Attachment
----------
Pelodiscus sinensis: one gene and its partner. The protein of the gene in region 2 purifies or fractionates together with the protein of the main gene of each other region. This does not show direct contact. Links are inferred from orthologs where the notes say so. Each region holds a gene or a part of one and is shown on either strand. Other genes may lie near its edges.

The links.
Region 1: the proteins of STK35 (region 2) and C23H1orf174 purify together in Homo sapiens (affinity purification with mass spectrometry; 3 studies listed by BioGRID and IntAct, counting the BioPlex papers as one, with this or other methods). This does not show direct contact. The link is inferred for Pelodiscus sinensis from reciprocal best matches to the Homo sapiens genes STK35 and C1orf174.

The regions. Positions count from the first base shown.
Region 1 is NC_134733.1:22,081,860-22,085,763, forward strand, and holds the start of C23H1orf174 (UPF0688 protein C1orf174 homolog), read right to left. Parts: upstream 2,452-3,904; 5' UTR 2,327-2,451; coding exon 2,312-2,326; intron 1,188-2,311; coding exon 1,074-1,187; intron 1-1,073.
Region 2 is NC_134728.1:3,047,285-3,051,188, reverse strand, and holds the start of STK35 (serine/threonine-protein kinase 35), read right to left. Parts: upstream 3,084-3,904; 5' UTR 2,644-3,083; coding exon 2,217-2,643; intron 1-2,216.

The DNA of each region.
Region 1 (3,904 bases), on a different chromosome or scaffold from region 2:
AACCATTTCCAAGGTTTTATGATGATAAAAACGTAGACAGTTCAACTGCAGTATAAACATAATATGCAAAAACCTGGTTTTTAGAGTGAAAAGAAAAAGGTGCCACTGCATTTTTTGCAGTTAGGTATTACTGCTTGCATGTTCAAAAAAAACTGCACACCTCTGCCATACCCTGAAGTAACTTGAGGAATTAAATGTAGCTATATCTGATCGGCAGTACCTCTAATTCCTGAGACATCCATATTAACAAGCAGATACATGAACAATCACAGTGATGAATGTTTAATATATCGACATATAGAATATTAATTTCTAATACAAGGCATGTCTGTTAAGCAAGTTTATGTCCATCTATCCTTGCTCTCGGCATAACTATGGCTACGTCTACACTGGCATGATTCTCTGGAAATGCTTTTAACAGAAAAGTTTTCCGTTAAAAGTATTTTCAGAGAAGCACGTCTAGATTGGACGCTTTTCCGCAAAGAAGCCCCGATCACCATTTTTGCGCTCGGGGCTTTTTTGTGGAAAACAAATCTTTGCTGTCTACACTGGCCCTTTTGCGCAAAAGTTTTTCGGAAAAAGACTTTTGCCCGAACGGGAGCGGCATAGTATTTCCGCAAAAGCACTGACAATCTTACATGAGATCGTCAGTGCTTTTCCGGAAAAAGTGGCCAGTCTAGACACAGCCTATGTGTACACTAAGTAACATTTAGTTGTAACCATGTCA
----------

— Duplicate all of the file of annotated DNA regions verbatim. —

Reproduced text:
Pelodiscus sinensis: one gene and its partner. The protein of the gene in region 2 purifies or fractionates together with the protein of the main gene of each other region. This does not show direct contact. Links are inferred from orthologs where the notes say so. Each region holds a gene or a part of one and is shown on either strand. Other genes may lie near its edges.

The links.
Region 1: the proteins of STK35 (region 2) and C23H1orf174 purify together in Homo sapiens (affinity purification with mass spectrometry; 3 studies listed by BioGRID and IntAct, counting the BioPlex papers as one, with this or other methods). This does not show direct contact. The link is inferred for Pelodiscus sinensis from reciprocal best matches to the Homo sapiens genes STK35 and C1orf174.

The regions. Positions count from the first base shown.
Region 1 is NC_134733.1:22,081,860-22,085,763, forward strand, and holds the start of C23H1orf174 (UPF0688 protein C1orf174 homolog), read right to left. Parts: upstream 2,452-3,904; 5' UTR 2,327-2,451; coding exon 2,312-2,326; intron 1,188-2,311; coding exon 1,074-1,187; intron 1-1,073.
Region 2 is NC_134728.1:3,047,285-3,051,188, reverse strand, and holds the start of STK35 (serine/threonine-protein kinase 35), read right to left. Parts: upstream 3,084-3,904; 5' UTR 2,644-3,083; coding exon 2,217-2,643; intron 1-2,216.

The DNA of each region.
Region 1 (3,904 bases), on a different chromosome or scaffold from region 2:
AACCATTTCCAAGGTTTTATGATGATAAAAACGTAGACAGTTCAACTGCAGTATAAACATAATATGCAAAAACCTGGTTTTTAGAGTGAAAAGAAAAAGGTGCCACTGCATTTTTTGCAGTTAGGTATTACTGCTTGCATGTTCAAAAAAAACTGCACACCTCTGCCATACCCTGAAGTAACTTGAGGAATTAAATGTAGCTATATCTGATCGGCAGTACCTCTAATTCCTGAGACATCCATATTAACAAGCAGATACATGAACAATCACAGTGATGAATGTTTAATATATCGACATATAGAATATTAATTTCTAATACAAGGCATGTCTGTTAAGCAAGTTTATGTCCATCTATCCTTGCTCTCGGCATAACTATGGCTACGTCTACACTGGCATGATTCTCTGGAAATGCTTTTAACAGAAAAGTTTTCCGTTAAAAGTATTTTCAGAGAAGCACGTCTAGATTGGACGCTTTTCCGCAAAGAAGCCCCGATCACCATTTTTGCGCTCGGGGCTTTTTTGTGGAAAACAAATCTTTGCTGTCTACACTGGCCCTTTTGCGCAAAAGTTTTTCGGAAAAAGACTTTTGCCCGAACGGGAGCGGCATAGTATTTCCGCAAAAGCACTGACAATCTTACATGAGATCGTCAGTGCTTTTCCGGAAAAAGTGGCCAGTCTAGACACAGCCTATGTGTACACTAAGTAACATTTAGTTGTAACCATGTCA